Friday, April 26, 2013

The Pervert's Guide To Ideology (2012)

WHO: Sophie Fiennes directed this.

WHAT: If you saw Slavoj Žižek holding court on screen in Fiennes's 2006 feature The Pervert's Guide to Cinema, you know what to expect here: an often light-hearted lecture by one of the world's most colorful philosophers, illustrated by clips and wry recreations of set designs from twenty-four films, among them They Live, Jaws, Triumph of the Will, The Fireman's Ball, and one of Žižek's all-time favorites, The Sound of Music. I have not seen this "sequel" yet, but I understand that instead of investigating the cinema itself from the often contrarian (thus perverted- in the non-sexual sense of the term) point of view of its host, as the 2006 film did, The Pervert's Guide To Ideology utilizes cinema as a lens through which to re-examine our preconceived beliefs about society, history and ideology itself. How successful it is at this has been debated since its world premiere last fall. For a sense of the debate, try this Keyframe Daily post from last November.

The comparison may seem specious once I see it, but I can't help but think of parallels to Christian Marclay's The Clock, which also excerpts from cinema history in order to make the viewer ruminate not so much on movies and their formal qualities, but on their social uses and issues rippling far beyond the screen or the walls surrounding it.

WHERE/WHEN: San Francisco International Film Festival screening tonight and on May 5th at 9:15 PM each night at the Kabuki, and at 3:30 on May 1 at New People

WHY: Since I haven't seen The Pervert's Guide to Ideology, I can't exactly recommend it, but it does appear to be one of the titles cinephiles might want to consider seeing today, the first full day of the festival. Others include Raúl Ruiz's swan song Night Across The Street, the critically-lauded fishing documentary Leviathan, and the latest from Takeshi Kitano, Outrage Beyond

These are just educated guesses; tomorrow I'll start posting about SFIFF films I've actually seen. But not having seen a film hasn't stopped me from mentioning it on this blog before (though I try to be careful to make sure it's clear whether I have or haven't) and the festival itself is promoting sight-unseen SFIFF picks by six local celebrities and a sports team. For truly informed suggestions for what to see over the next two weeks it's best to consult critics who have actually seen the films they write about. Again, try Keyframe Daily for links to reviews and capsules by just such critics.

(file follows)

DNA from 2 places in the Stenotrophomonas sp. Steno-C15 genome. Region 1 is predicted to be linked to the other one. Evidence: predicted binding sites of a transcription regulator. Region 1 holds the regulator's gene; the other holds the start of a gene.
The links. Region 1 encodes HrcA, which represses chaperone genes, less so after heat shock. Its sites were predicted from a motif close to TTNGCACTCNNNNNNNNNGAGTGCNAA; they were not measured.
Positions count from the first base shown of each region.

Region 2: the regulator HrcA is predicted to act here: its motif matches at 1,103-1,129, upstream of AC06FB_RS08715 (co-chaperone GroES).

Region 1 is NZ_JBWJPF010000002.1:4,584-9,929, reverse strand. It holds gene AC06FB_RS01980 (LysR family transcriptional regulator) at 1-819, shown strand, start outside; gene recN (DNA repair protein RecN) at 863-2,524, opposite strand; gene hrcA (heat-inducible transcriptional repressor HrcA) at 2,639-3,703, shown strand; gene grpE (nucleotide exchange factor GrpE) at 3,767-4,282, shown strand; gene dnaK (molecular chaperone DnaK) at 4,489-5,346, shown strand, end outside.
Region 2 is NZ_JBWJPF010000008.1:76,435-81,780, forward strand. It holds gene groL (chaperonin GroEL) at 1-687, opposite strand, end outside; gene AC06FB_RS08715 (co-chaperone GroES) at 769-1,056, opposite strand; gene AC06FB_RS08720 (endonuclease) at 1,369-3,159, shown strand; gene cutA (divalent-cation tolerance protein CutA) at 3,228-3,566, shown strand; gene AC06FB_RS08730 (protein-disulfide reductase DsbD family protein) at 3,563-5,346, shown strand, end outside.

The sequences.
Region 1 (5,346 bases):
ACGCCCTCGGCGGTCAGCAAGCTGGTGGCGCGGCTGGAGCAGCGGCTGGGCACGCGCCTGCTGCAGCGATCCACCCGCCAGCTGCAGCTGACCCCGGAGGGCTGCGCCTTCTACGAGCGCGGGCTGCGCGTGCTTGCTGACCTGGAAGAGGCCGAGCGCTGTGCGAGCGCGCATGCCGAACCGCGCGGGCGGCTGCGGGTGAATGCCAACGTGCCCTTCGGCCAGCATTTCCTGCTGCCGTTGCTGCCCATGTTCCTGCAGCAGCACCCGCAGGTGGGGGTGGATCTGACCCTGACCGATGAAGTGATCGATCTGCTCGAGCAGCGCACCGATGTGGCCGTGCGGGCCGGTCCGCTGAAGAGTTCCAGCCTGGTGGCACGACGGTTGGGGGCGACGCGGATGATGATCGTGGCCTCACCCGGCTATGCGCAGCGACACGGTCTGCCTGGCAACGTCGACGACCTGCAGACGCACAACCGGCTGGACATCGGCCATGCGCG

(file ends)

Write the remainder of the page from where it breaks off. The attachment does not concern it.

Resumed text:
Connections between The Pervert's Guide To Ideology and other films in the SFIFF program are probably legion. But I have seen one film that shares with it an engagement with The Sound of Music: Scott Stark's Bloom, which is part of the Shorts 5 program of experimental works screening tomorrow and this Tuesday. Two films Žižek is reported to excerpt are screening at the Castro over the next few days, though not at the festival: A Clockwork Orange and Brazil. I looked in vain on the list of 24 for a title starring the just-announced recipient of the Peter J. Owens Award: Harrison Ford, but he's nowhere to be found. Nor did he appear in The Pervert's Guide to Cinema; the clip of The Conversation used in that piece was not one of his relatively few scenes.

HOW: Perverts Guide To Ideology screens digitally, as it was made digitally (although the clips it excerpts from were shot on film, thus perhaps representing too much of a compromise for the most hard-core film-as-film purists).

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